May 15th, 2008

What to Expect with a 180-day Moving Average Crossover

At the risk of sounding risque let me just say that we seem to kiss the 180-day moving average line every day and not being able to get to “second base”; the market just hasn’t been able to cross over that line.

But what if it does. What happens if we do cross above the 180-day moving average and enter the next plateau, the land between the 300- and 180-moving averages. What’s happened in the past when this has occurred? How long has the market stayed in this sort of purgatory, someplace between the MTI signaling it too risky to be in the market and it giving an all-clear signal to be “all in” (when the index finally crosses over the 300-day moving average).

The market has been in this same situation 25 times over the past 45 years:

Here are points you should take away from this data:

  • Reversing and dropping again back down bellow the 180-day moving average happened nearly a third of the time; the Index continued to move up and crossed over the 300-day moving average 8 times.
  • When the average reversed and crossed back down over the 180-day, it did so fairly soon after entering the zone, on average within 2.57 trading days. If there was sufficient strength to stay above the MA for more than 5-6 days, there’s a good chance of a move above the 300-day within an average 7.25 trading days.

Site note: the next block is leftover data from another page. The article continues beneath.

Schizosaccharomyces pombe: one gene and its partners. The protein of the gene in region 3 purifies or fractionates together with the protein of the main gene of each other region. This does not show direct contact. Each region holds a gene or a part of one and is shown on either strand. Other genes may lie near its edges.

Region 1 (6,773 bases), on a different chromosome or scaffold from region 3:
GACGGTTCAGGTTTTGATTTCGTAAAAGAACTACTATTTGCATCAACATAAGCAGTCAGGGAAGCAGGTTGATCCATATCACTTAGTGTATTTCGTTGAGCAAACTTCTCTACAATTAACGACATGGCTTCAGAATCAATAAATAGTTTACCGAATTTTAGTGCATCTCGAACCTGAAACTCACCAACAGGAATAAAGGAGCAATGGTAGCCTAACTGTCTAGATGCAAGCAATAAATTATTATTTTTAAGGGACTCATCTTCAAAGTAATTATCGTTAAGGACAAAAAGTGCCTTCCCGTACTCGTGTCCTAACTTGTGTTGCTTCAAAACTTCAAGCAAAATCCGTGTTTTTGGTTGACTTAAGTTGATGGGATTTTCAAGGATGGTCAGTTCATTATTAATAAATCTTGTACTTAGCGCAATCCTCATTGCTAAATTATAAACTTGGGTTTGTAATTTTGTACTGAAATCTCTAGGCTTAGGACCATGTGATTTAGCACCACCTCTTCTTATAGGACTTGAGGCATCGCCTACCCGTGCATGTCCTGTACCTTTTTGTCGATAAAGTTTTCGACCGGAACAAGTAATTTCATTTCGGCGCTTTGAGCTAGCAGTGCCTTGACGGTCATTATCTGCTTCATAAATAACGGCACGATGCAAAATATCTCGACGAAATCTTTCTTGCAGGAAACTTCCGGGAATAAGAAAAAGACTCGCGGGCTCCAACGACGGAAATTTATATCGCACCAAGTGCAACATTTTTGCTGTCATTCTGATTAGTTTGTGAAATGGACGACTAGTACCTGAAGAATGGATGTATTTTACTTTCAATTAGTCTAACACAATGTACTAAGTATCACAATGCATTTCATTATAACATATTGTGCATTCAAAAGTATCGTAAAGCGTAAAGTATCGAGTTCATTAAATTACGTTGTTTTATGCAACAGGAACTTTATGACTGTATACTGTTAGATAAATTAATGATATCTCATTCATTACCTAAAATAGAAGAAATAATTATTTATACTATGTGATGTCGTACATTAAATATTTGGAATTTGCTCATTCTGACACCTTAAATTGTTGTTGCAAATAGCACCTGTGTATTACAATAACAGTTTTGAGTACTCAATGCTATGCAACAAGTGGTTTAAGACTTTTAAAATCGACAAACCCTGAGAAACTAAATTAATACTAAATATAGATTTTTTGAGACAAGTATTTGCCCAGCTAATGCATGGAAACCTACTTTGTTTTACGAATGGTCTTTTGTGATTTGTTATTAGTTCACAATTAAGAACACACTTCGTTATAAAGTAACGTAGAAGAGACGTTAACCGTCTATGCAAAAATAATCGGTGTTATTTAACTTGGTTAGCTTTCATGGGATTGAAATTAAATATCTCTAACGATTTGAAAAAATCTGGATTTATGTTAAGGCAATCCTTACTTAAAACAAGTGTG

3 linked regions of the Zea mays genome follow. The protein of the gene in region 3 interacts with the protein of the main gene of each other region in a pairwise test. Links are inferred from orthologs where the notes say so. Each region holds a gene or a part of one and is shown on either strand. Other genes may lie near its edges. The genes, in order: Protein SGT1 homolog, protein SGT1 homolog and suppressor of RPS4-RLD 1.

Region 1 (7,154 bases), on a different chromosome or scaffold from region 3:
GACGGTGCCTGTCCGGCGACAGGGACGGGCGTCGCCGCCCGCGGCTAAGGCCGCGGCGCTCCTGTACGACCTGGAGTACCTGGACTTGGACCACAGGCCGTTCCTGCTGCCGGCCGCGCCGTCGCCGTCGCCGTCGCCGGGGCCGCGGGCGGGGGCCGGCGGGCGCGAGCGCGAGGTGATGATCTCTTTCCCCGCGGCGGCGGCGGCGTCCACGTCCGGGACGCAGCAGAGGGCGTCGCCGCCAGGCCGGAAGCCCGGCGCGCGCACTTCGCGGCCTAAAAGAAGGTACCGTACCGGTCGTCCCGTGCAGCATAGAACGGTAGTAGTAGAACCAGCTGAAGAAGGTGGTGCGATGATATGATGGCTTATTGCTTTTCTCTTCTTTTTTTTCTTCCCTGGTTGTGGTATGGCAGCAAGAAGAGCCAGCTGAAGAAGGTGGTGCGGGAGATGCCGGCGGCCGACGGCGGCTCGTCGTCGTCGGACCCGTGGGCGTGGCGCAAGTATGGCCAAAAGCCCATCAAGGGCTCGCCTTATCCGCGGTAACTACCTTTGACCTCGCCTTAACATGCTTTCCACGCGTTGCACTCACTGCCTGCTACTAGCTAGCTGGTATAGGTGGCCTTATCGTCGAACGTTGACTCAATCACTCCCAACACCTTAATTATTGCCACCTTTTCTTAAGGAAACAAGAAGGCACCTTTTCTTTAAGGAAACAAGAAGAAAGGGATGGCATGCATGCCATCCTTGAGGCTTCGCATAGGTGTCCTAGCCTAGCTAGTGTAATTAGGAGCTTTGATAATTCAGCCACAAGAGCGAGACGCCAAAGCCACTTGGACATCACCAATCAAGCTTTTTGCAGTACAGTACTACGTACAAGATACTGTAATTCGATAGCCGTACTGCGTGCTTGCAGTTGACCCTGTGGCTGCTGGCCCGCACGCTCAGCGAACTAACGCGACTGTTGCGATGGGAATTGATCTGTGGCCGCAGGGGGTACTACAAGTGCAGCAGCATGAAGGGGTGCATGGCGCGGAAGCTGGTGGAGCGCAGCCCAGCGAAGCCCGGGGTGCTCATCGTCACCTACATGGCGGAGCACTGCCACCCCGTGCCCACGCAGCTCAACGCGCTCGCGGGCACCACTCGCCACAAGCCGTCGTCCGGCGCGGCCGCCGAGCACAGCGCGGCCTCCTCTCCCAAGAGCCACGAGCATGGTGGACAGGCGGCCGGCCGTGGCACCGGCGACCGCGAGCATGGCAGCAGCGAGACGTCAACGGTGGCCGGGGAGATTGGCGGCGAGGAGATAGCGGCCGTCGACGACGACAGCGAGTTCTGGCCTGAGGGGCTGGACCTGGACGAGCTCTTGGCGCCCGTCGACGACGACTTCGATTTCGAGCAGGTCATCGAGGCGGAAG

• Regardless of the direction the Index exited this zone, whether exiting up or down, the Index rose each time with an average gain of 2%. The maximum gain was 7.5% during 2003 as the market was emerging from the Tech Bubble Crash over 19 trading days; the second largest gain was 5.93% over 11 trading days at the end of the previous oil crises crash of 1973-75.

I can’t predict what will happen this time, no one can and anyone who claims they can is a charlatan. But these statistics give us one frame of reference for understanding what has happened in the past and what might happen this time.

In my back-testing of my Market Timing Indicator, however, a move above the 180-day moving average is a call to be “all in”. I’m jumping the gun by having reduced my cash position to around 50% by purchasing positions in many of the stocks I’ve mentioned here over the past several weeks (more on the performance of those recommendations tomorrow).

In the meantime, we’ll just take each day as it comes and follow the game plan outlined earlier (see May 8).

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